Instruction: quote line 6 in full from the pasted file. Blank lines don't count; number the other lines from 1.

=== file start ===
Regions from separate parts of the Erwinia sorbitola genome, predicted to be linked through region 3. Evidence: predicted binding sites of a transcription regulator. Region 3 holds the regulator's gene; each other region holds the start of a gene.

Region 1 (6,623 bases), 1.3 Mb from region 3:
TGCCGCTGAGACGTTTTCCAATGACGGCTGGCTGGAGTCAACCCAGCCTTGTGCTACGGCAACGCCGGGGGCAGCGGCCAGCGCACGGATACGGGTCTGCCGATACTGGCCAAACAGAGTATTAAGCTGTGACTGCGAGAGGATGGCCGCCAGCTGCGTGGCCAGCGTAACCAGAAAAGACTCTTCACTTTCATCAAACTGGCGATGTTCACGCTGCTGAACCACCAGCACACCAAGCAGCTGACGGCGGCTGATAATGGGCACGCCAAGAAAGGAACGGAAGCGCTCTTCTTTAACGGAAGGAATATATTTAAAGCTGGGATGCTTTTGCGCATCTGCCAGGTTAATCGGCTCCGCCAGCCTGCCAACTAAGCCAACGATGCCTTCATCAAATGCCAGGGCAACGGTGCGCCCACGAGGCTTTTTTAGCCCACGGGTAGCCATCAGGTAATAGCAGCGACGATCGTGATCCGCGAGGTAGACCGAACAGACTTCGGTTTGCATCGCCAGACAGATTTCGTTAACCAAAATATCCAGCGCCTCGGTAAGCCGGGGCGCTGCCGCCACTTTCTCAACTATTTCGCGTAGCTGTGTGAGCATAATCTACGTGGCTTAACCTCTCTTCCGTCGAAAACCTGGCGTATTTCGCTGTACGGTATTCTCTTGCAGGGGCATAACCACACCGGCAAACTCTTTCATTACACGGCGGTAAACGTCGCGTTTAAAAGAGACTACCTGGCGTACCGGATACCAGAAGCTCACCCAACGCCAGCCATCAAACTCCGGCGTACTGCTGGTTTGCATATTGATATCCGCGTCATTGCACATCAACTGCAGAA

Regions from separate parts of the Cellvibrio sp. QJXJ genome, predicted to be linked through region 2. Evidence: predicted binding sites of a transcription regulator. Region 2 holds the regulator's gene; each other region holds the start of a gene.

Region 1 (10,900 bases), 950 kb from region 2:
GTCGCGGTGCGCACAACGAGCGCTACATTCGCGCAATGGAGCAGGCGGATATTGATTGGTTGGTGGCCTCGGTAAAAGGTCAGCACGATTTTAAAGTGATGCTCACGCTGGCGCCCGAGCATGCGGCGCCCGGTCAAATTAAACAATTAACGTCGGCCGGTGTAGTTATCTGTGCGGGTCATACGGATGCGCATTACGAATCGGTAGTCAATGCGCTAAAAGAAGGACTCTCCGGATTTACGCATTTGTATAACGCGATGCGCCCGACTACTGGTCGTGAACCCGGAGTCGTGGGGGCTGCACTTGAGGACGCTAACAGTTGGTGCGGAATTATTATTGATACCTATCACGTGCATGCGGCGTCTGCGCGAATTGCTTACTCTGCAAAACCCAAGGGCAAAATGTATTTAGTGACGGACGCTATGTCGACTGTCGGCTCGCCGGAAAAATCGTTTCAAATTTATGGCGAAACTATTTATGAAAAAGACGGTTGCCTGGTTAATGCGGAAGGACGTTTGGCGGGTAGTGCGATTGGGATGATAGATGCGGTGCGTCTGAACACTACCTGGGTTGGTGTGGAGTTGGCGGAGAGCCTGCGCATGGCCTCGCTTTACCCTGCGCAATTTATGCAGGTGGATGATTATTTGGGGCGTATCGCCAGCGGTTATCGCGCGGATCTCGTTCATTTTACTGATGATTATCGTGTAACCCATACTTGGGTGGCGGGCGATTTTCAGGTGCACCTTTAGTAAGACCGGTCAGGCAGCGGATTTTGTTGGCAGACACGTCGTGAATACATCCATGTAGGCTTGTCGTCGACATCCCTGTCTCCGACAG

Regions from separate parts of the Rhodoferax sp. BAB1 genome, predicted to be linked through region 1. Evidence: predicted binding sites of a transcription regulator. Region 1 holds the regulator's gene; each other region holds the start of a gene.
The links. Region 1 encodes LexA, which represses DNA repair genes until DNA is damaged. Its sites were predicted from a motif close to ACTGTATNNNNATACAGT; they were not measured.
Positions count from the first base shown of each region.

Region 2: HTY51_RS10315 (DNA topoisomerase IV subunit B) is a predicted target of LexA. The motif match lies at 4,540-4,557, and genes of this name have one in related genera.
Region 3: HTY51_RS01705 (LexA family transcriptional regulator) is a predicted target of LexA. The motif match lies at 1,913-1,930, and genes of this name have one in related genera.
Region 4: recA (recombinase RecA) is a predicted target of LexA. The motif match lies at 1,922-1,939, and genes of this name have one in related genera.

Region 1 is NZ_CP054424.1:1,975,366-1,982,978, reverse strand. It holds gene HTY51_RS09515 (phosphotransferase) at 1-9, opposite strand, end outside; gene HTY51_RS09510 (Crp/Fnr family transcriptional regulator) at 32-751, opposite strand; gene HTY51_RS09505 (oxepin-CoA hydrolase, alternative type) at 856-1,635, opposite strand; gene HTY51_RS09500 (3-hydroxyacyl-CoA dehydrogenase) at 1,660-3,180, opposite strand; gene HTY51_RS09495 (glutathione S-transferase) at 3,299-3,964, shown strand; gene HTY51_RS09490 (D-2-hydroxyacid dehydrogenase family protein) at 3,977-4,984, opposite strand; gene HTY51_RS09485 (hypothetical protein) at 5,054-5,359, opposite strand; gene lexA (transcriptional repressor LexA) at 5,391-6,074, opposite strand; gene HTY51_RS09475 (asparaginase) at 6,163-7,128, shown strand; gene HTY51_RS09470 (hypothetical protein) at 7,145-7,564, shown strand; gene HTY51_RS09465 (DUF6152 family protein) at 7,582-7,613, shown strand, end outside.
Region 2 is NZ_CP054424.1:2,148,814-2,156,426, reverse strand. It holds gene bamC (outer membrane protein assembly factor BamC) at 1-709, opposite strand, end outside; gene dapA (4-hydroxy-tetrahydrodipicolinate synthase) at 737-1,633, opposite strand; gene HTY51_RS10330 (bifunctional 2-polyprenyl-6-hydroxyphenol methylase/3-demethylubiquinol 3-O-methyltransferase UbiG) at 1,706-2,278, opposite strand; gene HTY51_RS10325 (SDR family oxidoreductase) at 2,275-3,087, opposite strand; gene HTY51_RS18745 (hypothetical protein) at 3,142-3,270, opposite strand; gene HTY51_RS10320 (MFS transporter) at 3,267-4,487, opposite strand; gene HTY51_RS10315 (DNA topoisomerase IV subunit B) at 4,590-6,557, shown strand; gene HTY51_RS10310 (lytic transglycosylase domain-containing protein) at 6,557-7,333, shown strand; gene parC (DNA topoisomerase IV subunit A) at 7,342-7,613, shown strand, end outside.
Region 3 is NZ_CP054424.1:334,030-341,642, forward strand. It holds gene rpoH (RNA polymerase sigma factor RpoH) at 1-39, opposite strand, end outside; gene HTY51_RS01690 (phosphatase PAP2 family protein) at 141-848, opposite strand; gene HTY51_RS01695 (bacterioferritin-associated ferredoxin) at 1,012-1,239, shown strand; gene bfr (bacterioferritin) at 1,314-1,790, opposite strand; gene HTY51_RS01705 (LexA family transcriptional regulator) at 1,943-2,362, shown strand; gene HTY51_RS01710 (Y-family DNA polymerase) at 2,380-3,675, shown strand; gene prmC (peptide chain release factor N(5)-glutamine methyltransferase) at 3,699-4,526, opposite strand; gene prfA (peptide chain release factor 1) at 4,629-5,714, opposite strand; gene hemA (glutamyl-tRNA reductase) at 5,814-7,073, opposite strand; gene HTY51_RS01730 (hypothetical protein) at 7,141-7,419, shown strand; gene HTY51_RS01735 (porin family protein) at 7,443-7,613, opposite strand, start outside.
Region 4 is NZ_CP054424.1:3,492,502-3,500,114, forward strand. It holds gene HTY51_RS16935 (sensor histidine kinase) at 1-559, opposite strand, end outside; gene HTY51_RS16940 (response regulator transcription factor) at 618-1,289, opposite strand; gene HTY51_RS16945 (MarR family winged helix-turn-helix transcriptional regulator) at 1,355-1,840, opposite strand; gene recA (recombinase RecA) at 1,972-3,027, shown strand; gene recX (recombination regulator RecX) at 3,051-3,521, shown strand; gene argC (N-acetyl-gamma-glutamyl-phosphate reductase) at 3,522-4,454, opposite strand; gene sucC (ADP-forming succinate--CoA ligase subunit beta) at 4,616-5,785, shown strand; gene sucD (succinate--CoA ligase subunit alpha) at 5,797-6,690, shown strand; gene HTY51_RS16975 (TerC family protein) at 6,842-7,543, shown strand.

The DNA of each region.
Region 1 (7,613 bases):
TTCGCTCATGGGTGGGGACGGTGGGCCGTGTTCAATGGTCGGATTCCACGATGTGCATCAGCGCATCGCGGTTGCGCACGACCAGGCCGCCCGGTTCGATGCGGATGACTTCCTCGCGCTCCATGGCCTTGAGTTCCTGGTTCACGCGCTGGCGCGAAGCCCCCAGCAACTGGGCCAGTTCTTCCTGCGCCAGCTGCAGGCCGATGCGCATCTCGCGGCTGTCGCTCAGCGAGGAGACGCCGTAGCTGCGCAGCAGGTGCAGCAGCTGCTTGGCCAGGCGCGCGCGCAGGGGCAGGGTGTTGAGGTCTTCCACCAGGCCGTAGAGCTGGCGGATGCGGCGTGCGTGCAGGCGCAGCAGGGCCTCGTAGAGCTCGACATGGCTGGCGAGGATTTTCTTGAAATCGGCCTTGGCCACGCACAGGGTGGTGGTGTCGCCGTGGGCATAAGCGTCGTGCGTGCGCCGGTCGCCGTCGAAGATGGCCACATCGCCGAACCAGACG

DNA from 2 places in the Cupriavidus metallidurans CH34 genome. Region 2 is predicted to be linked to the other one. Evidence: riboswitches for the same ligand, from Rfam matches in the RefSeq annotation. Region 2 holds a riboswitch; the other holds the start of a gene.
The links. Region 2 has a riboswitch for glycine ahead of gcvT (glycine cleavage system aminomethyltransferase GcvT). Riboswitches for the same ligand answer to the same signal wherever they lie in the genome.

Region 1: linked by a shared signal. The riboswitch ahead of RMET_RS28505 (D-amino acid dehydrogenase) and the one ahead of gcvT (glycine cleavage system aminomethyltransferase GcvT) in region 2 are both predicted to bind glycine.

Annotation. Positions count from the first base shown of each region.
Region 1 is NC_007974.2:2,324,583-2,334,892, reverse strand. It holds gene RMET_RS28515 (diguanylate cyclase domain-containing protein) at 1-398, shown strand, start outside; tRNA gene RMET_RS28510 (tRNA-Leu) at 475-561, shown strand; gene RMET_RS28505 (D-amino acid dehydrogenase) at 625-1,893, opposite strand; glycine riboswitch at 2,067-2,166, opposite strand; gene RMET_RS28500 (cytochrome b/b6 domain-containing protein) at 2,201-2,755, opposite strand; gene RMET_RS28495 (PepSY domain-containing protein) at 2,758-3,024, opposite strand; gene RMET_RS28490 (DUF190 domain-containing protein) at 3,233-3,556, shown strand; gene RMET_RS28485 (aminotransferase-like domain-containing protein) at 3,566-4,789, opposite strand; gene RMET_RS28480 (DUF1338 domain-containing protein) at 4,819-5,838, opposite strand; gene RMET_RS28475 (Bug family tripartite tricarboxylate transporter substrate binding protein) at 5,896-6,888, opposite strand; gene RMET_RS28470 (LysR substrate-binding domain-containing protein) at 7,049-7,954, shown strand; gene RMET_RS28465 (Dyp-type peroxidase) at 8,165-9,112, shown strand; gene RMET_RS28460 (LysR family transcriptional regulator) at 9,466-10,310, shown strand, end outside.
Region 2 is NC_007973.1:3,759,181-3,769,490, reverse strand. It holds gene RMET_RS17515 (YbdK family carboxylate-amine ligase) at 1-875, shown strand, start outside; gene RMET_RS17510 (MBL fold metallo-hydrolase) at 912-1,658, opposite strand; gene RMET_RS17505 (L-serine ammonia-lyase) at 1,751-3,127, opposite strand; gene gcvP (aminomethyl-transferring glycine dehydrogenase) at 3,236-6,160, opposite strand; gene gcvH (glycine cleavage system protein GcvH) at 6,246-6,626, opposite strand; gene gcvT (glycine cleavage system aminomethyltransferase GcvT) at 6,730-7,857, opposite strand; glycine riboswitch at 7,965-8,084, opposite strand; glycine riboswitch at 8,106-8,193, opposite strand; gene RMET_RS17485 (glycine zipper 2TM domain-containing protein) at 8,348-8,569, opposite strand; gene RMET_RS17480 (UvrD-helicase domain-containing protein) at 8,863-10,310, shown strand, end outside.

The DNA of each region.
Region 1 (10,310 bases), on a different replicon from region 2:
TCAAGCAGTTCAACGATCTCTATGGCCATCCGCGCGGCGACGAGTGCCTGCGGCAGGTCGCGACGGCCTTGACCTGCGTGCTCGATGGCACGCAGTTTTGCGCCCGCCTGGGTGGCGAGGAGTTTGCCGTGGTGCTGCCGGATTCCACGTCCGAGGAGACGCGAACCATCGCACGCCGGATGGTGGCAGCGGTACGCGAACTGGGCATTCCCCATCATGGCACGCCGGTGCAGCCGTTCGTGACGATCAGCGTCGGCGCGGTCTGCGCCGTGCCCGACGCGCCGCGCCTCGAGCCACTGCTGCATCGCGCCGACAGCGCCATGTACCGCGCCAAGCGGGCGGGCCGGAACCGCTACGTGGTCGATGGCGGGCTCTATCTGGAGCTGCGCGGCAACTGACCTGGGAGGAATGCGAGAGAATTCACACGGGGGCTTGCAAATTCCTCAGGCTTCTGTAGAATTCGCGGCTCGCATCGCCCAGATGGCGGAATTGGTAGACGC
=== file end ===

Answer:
GTCGCGGTGCGCACAACGAGCGCTACATTCGCGCAATGGAGCAGGCGGATATTGATTGGTTGGTGGCCTCGGTAAAAGGTCAGCACGATTTTAAAGTGATGCTCACGCTGGCGCCCGAGCATGCGGCGCCCGGTCAAATTAAACAATTAACGTCGGCCGGTGTAGTTATCTGTGCGGGTCATACGGATGCGCATTACGAATCGGTAGTCAATGCGCTAAAAGAAGGACTCTCCGGATTTACGCATTTGTATAACGCGATGCGCCCGACTACTGGTCGTGAACCCGGAGTCGTGGGGGCTGCACTTGAGGACGCTAACAGTTGGTGCGGAATTATTATTGATACCTATCACGTGCATGCGGCGTCTGCGCGAATTGCTTACTCTGCAAAACCCAAGGGCAAAATGTATTTAGTGACGGACGCTATGTCGACTGTCGGCTCGCCGGAAAAATCGTTTCAAATTTATGGCGAAACTATTTATGAAAAAGACGGTTGCCTGGTTAATGCGGAAGGACGTTTGGCGGGTAGTGCGATTGGGATGATAGATGCGGTGCGTCTGAACACTACCTGGGTTGGTGTGGAGTTGGCGGAGAGCCTGCGCATGGCCTCGCTTTACCCTGCGCAATTTATGCAGGTGGATGATTATTTGGGGCGTATCGCCAGCGGTTATCGCGCGGATCTCGTTCATTTTACTGATGATTATCGTGTAACCCATACTTGGGTGGCGGGCGATTTTCAGGTGCACCTTTAGTAAGACCGGTCAGGCAGCGGATTTTGTTGGCAGACACGTCGTGAATACATCCATGTAGGCTTGTCGTCGACATCCCTGTCTCCGACAG